Bruce Shiell, Wellbeing Worker at Epilepsy Scotland looks at how to deal with the impact a child’s epilepsy diagnosis can have on family life.
Depending on seizure control, a diagnosis of epilepsy can sometimes be life changing.
Hopes and aspirations for your child’s future may need to be adjusted, which can be difficult to accept.
Many parents talk about feeling as if their world had been turned upside down. It is normal to feel a complex set of emotions such as disbelief, sadness, anger or even guilt when your child is diagnosed with epilepsy.
Give yourself time to adjust, ask questions, and arm yourself with lots of information. Do not be afraid to get help for yourself from your own GP if you need it.
Your child’s epilepsy specialist nurse will also be able to provide support.
You can also call our freephone confidential helpline on 0808 800 2200 if you want to talk to someone about how you feel.
Dealing with other people’s reactions
Before you talk to other people about your child’s epilepsy, it is important you understand your own feelings.
Depending on who you talk to, only give them the information they need or you want to give.
Most people will want to be supportive. Some may, however be reluctant to talk about epilepsy because of their own personal experience or because of a perceived stigma still attached to the condition.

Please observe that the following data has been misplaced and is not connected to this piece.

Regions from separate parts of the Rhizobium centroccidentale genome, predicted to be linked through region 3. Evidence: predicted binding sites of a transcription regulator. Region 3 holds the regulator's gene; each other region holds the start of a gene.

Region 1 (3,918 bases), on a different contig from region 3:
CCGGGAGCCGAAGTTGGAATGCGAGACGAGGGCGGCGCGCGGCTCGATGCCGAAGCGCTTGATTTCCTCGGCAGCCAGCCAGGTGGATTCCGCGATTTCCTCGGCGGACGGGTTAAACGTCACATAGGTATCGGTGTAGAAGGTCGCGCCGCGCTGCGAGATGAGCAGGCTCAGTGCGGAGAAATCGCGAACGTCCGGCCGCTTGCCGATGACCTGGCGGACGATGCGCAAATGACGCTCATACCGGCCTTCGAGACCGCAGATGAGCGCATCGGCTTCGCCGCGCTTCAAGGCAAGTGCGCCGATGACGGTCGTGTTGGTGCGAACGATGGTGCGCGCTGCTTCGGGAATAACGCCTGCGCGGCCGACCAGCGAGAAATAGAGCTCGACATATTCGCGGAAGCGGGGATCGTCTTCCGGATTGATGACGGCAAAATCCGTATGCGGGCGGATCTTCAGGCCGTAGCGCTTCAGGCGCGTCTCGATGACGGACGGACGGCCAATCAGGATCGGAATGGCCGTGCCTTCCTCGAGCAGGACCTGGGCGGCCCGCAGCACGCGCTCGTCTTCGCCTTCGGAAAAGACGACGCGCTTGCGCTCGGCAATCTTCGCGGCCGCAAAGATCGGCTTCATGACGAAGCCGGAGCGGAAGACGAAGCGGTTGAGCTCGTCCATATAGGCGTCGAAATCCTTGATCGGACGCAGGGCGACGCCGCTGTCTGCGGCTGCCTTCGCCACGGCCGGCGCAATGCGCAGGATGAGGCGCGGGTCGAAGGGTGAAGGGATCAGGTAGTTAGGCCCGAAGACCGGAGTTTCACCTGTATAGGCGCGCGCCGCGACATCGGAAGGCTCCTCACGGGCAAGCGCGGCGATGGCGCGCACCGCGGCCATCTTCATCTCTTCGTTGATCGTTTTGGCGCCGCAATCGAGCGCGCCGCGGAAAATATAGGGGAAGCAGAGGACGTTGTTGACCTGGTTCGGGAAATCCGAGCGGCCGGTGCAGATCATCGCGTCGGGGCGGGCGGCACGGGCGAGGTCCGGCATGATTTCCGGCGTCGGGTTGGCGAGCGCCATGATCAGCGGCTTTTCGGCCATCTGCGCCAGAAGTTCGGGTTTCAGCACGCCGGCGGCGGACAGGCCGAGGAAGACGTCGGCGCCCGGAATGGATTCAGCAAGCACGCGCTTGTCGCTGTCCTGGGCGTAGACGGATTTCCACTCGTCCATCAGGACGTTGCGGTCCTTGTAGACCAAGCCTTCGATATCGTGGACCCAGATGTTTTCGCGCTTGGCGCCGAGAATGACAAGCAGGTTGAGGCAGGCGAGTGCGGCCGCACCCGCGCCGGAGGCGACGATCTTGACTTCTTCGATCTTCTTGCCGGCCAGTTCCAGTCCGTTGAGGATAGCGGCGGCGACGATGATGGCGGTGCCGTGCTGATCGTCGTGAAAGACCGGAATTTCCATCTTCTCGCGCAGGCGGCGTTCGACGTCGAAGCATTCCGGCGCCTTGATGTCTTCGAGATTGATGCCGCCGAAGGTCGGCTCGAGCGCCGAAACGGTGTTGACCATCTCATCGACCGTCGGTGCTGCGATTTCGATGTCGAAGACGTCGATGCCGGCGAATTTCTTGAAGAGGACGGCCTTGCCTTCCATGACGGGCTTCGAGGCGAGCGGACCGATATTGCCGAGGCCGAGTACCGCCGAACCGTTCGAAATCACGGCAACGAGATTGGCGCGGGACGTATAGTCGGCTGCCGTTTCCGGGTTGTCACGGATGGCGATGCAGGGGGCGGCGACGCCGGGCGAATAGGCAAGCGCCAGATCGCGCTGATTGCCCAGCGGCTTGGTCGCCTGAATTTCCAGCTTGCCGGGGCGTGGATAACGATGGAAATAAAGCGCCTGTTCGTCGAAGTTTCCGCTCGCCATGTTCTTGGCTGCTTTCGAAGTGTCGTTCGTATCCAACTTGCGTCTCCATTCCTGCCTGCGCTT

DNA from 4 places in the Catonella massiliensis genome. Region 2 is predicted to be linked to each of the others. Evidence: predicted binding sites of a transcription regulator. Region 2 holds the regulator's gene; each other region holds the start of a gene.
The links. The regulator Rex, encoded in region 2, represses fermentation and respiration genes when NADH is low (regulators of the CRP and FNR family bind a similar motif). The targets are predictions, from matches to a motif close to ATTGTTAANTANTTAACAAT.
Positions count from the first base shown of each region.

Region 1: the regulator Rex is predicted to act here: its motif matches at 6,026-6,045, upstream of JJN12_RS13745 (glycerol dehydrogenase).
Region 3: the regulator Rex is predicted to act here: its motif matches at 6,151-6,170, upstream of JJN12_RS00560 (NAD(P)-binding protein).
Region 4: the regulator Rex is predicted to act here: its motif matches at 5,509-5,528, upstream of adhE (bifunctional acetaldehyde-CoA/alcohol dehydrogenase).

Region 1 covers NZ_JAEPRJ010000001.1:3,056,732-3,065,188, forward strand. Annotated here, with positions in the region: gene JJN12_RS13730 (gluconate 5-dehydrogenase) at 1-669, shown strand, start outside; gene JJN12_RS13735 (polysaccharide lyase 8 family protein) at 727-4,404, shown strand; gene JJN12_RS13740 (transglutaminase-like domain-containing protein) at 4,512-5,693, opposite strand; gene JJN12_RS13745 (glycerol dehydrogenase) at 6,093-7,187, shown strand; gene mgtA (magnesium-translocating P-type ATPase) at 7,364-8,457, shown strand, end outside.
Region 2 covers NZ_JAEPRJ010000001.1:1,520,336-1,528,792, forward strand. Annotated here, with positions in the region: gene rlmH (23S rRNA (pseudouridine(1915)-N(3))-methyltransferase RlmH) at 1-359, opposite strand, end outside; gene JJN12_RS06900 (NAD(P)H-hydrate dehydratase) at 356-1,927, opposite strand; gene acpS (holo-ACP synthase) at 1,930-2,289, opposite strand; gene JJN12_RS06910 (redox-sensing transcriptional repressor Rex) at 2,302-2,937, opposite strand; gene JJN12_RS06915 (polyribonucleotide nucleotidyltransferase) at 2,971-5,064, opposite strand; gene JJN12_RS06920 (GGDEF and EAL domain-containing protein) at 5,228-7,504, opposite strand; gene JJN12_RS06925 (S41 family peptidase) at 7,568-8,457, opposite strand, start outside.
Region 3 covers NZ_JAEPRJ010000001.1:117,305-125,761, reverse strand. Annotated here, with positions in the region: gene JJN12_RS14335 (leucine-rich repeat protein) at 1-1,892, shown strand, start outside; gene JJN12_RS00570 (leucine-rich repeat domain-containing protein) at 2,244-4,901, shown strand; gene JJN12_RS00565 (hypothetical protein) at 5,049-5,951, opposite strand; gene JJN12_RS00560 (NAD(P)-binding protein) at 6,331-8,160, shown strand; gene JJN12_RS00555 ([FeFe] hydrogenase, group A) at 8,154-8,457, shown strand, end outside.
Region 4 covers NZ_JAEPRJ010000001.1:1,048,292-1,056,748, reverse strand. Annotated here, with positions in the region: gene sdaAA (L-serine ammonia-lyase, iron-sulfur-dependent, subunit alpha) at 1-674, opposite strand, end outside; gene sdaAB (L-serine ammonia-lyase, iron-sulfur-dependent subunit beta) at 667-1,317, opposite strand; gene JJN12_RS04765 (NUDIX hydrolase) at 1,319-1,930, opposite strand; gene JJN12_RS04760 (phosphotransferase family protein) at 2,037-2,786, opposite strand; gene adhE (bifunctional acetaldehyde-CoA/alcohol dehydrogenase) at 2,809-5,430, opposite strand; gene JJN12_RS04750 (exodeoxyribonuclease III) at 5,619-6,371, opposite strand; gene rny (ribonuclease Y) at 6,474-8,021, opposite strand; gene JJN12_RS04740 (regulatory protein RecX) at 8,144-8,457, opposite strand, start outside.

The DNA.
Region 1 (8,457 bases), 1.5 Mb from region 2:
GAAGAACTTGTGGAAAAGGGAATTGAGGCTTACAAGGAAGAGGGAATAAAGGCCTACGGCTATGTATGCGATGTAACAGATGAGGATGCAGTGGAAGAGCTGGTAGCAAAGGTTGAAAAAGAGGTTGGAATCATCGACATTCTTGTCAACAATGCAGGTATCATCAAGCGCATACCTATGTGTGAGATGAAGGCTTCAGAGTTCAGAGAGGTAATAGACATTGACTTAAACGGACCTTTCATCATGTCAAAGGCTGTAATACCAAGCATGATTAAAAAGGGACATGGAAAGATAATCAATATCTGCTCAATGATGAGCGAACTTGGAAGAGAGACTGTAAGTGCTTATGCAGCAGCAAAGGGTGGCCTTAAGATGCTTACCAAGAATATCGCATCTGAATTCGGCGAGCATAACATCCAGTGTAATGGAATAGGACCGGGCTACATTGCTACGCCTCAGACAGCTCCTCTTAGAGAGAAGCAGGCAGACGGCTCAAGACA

By talking to others in an open, honest and informative way, you are also helping to slowly change attitudes towards epilepsy.
Effect on siblings
Siblings may also feel confused, upset or angry. Especially, if a lot of their parents’ time and attention is initially taken up with going to medical appointments and looking after their brother or sister.
Make a point of spending time with each of your children on their own. This will give them an opportunity to talk about how they feel and ask questions they may be too frightened or embarrassed to ask in front of everyone else.
Children are very adaptable and can be a source of support as long as they feel they are part of the decisions that affect a family.
They will usually be keen to learn some basic first aid to be able to help their brother or sister.
Effect on your relationship with your partner
Looking after a child with epilepsy, particularly if the child also has other health conditions, can be time consuming, and physically and emotionally exhausting.
This kind of stress can sometimes impact on the relationship with a partner.
If you want to talk to someone in confidence for further help and support, contact Relationship Scotland on 0845 119 2020.
For more information and support, please read our impact on family life factsheet or call our freephone helpline on 0808 800 2200.